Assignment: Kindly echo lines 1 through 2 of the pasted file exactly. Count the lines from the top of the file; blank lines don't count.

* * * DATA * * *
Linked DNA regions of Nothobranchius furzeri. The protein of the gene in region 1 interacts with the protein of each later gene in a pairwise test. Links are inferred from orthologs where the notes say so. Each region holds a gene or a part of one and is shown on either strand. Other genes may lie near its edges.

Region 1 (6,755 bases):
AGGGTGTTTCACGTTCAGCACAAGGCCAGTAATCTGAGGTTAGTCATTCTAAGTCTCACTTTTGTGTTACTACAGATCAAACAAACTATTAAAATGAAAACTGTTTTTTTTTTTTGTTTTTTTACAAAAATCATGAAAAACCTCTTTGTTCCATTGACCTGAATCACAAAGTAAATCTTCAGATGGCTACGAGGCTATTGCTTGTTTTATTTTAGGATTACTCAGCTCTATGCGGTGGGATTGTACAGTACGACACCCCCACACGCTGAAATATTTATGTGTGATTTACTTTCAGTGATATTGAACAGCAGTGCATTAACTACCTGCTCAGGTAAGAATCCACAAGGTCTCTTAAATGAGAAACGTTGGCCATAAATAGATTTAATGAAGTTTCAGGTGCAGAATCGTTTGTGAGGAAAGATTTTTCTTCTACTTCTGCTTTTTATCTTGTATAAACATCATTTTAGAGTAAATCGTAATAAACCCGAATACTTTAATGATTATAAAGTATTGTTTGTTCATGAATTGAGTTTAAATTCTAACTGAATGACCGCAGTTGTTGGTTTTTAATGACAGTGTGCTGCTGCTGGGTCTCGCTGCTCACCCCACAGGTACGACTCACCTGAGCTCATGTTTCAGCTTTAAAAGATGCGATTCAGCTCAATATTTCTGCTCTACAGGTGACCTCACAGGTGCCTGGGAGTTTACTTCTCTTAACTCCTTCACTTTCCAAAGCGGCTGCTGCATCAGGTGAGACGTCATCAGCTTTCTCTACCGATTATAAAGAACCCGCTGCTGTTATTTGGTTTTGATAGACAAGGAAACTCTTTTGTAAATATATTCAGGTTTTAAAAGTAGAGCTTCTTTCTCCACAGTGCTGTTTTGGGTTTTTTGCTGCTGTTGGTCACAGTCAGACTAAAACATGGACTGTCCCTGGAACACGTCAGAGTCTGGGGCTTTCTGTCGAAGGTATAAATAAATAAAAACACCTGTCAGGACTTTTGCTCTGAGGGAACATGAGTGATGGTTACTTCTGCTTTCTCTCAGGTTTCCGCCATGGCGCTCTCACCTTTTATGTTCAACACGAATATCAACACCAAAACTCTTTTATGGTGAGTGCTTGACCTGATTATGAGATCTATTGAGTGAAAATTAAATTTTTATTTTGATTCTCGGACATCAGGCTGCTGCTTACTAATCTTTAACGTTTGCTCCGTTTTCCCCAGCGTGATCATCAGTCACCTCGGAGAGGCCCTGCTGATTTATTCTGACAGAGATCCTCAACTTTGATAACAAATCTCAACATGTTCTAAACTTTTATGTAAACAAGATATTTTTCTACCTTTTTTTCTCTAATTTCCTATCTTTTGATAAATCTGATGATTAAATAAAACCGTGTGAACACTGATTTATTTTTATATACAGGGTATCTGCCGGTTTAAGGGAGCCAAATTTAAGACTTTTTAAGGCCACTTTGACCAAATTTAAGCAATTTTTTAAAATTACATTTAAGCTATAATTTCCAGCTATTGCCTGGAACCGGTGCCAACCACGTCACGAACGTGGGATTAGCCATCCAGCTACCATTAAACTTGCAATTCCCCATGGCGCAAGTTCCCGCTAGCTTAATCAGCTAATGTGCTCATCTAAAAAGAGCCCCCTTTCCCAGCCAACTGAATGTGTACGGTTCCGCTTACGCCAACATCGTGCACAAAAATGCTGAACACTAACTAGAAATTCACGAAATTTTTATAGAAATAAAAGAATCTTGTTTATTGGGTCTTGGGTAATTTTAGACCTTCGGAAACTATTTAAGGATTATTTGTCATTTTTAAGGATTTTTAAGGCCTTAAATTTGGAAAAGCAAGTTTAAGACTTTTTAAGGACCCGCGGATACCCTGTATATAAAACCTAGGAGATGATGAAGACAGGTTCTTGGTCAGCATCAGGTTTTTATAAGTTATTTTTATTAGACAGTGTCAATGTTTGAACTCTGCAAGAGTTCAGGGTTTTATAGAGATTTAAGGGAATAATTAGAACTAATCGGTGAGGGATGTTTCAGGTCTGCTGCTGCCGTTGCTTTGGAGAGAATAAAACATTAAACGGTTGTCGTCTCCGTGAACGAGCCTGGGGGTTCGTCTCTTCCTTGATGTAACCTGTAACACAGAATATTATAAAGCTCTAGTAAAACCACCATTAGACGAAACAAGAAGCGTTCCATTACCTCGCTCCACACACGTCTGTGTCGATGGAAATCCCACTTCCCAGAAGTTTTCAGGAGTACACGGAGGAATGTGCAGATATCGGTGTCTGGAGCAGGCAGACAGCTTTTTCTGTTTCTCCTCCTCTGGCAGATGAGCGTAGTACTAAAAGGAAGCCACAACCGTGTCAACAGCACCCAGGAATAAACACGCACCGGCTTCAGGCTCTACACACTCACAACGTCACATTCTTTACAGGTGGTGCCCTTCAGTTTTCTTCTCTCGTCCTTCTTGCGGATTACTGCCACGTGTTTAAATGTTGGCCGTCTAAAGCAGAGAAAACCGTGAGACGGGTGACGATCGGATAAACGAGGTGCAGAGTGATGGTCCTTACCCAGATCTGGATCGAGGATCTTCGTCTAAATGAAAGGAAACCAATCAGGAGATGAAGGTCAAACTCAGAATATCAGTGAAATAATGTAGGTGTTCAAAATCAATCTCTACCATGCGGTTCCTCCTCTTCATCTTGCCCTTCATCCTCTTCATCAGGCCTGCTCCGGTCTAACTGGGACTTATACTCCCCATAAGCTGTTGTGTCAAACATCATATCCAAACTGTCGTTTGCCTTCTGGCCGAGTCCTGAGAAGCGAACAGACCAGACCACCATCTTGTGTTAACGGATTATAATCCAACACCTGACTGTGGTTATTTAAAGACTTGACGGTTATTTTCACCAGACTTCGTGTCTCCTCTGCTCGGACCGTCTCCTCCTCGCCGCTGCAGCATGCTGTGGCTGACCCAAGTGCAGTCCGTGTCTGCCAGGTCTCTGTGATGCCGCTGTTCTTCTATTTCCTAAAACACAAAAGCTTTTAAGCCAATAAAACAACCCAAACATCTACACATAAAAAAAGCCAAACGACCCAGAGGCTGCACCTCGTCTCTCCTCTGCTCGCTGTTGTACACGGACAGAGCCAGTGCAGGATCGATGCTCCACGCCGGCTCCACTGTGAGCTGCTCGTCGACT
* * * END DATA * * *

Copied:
Linked DNA regions of Nothobranchius furzeri. The protein of the gene in region 1 interacts with the protein of each later gene in a pairwise test. Links are inferred from orthologs where the notes say so. Each region holds a gene or a part of one and is shown on either strand. Other genes may lie near its edges.

Region 1 (6,755 bases):